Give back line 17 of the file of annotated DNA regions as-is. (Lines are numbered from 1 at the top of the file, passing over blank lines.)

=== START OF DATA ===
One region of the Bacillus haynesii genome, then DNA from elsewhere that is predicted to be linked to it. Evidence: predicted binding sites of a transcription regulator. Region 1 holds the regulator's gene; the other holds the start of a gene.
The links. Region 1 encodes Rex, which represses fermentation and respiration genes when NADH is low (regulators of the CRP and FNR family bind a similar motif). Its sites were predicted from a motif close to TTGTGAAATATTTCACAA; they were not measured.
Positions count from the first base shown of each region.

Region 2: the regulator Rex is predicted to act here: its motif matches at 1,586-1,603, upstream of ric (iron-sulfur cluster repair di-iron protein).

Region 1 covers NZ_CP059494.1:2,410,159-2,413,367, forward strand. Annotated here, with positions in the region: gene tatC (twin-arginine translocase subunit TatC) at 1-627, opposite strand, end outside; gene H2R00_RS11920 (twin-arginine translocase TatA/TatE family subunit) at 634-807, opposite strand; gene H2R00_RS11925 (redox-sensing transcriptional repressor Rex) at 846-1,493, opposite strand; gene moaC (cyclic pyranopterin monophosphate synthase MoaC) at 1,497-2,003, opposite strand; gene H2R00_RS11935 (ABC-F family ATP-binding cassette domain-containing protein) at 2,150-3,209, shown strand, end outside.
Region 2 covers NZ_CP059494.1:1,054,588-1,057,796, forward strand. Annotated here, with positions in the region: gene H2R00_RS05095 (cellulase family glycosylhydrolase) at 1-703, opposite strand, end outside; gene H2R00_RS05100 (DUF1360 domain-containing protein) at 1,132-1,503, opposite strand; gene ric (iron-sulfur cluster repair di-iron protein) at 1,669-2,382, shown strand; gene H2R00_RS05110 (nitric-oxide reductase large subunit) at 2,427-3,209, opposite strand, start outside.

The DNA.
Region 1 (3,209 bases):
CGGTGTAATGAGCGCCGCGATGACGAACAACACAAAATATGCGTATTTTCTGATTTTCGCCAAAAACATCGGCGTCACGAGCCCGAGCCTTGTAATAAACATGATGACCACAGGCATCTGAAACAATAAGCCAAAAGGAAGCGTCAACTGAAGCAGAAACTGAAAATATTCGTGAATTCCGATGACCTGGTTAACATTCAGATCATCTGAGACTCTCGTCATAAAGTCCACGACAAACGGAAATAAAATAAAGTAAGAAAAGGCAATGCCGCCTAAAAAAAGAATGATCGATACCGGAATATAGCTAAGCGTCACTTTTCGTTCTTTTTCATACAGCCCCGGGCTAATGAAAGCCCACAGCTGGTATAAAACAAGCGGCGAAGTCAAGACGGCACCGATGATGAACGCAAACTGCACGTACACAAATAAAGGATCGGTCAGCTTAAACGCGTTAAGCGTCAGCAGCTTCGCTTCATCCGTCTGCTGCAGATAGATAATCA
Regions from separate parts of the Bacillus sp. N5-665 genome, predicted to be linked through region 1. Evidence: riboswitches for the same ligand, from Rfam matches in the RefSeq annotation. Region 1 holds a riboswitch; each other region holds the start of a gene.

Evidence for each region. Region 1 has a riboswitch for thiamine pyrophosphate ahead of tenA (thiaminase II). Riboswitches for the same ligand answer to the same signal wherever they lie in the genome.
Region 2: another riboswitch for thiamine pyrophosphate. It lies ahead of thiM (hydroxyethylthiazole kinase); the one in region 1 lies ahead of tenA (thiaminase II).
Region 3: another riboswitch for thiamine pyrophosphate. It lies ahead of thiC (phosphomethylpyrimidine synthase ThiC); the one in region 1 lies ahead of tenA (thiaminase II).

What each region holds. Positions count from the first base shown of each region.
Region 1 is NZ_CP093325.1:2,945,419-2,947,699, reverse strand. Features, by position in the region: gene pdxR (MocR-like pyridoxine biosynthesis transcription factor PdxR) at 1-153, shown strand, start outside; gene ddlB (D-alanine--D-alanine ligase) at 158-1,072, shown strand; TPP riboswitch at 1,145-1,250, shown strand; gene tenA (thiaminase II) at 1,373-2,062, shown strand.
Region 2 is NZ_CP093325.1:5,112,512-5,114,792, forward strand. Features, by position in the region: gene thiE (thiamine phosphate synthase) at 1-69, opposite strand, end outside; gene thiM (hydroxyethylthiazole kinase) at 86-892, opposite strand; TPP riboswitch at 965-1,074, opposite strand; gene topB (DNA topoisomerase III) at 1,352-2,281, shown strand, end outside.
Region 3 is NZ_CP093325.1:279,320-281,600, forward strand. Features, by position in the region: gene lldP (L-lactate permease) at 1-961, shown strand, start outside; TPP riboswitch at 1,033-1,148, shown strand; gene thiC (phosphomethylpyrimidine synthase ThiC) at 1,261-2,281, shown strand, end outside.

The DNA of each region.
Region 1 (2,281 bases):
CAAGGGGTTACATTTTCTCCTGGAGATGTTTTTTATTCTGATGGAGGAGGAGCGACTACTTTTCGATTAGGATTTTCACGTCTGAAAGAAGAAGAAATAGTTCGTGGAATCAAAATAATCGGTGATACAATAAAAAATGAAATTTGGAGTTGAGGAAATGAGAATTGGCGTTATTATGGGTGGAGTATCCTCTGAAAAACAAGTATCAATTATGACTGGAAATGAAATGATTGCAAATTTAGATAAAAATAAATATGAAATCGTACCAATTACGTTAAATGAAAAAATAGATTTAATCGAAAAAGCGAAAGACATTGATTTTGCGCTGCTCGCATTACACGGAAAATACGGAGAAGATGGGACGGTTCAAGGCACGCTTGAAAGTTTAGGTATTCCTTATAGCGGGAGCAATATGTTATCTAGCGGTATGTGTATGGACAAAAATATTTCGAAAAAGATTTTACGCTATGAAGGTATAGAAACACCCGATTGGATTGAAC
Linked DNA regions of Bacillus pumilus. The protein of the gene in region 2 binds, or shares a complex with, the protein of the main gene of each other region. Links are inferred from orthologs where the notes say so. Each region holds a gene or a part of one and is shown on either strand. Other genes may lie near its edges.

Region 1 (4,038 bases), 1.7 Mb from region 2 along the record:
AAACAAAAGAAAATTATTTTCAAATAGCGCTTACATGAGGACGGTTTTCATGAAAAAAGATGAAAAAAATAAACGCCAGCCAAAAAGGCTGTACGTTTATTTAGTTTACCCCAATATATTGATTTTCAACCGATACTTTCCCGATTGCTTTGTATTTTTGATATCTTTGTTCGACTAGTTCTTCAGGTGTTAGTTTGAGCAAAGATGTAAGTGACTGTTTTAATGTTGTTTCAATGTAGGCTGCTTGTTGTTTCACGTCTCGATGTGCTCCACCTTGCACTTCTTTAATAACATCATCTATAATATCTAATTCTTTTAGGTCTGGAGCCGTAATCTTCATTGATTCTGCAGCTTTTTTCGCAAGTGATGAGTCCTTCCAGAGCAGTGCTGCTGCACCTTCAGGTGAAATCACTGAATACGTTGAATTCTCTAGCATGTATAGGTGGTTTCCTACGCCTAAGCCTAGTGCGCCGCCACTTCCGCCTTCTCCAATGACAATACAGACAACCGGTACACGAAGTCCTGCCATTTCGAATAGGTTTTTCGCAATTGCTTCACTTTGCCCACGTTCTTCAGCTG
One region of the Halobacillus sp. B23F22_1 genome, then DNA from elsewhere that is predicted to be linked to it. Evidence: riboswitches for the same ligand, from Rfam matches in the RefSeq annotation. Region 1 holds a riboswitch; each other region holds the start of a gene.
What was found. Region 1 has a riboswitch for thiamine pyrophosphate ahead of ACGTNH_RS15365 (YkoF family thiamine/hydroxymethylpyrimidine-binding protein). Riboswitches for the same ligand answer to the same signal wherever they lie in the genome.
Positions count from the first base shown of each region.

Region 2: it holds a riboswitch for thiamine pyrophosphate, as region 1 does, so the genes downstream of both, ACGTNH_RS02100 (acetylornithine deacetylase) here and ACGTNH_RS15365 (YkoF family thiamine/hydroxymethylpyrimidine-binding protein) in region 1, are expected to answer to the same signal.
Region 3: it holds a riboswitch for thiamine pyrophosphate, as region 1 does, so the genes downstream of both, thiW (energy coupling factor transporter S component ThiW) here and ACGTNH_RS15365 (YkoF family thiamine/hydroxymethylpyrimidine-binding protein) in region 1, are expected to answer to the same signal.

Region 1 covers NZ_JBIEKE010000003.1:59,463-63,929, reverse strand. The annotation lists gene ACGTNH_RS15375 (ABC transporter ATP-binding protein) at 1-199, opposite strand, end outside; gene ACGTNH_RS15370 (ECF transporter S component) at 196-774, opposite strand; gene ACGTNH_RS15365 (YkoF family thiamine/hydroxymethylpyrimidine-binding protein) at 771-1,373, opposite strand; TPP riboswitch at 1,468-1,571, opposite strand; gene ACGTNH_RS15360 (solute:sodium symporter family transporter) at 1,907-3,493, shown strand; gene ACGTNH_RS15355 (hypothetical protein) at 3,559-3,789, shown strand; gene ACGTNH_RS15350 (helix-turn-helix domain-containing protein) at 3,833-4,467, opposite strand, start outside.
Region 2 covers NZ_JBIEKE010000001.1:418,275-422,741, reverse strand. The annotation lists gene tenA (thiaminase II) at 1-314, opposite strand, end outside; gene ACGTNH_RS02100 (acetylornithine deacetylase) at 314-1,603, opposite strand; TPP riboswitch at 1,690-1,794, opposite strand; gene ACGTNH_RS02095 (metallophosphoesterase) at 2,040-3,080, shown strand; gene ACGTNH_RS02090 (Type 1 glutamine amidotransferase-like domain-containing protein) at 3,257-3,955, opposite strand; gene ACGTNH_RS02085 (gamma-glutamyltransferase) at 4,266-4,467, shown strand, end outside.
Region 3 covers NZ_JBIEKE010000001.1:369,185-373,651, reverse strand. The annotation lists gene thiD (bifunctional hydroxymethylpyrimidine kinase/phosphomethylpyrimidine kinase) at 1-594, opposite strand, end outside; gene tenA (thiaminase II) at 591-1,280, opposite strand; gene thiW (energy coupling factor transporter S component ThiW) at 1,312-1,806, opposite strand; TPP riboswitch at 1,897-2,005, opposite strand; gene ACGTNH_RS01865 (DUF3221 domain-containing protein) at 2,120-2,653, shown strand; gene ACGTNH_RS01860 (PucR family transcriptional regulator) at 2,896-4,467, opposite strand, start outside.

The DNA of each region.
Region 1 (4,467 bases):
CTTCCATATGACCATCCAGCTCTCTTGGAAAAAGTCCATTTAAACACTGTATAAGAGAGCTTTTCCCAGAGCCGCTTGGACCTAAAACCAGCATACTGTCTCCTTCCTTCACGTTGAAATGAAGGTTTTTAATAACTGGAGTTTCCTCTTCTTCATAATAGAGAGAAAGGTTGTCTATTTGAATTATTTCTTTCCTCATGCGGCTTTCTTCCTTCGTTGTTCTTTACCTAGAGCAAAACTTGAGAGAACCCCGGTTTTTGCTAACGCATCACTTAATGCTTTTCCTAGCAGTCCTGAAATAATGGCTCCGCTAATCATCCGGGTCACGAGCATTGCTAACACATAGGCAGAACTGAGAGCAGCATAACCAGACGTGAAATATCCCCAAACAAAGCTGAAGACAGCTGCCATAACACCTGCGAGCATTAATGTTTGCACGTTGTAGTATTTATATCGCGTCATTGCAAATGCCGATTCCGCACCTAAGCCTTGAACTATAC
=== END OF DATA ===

Region 3 is NZ_CP093325.1:279,320-281,600, forward strand. Features, by position in the region: gene lldP (L-lactate permease) at 1-961, shown strand, start outside; TPP riboswitch at 1,033-1,148, shown strand; gene thiC (phosphomethylpyrimidine synthase ThiC) at 1,261-2,281, shown strand, end outside.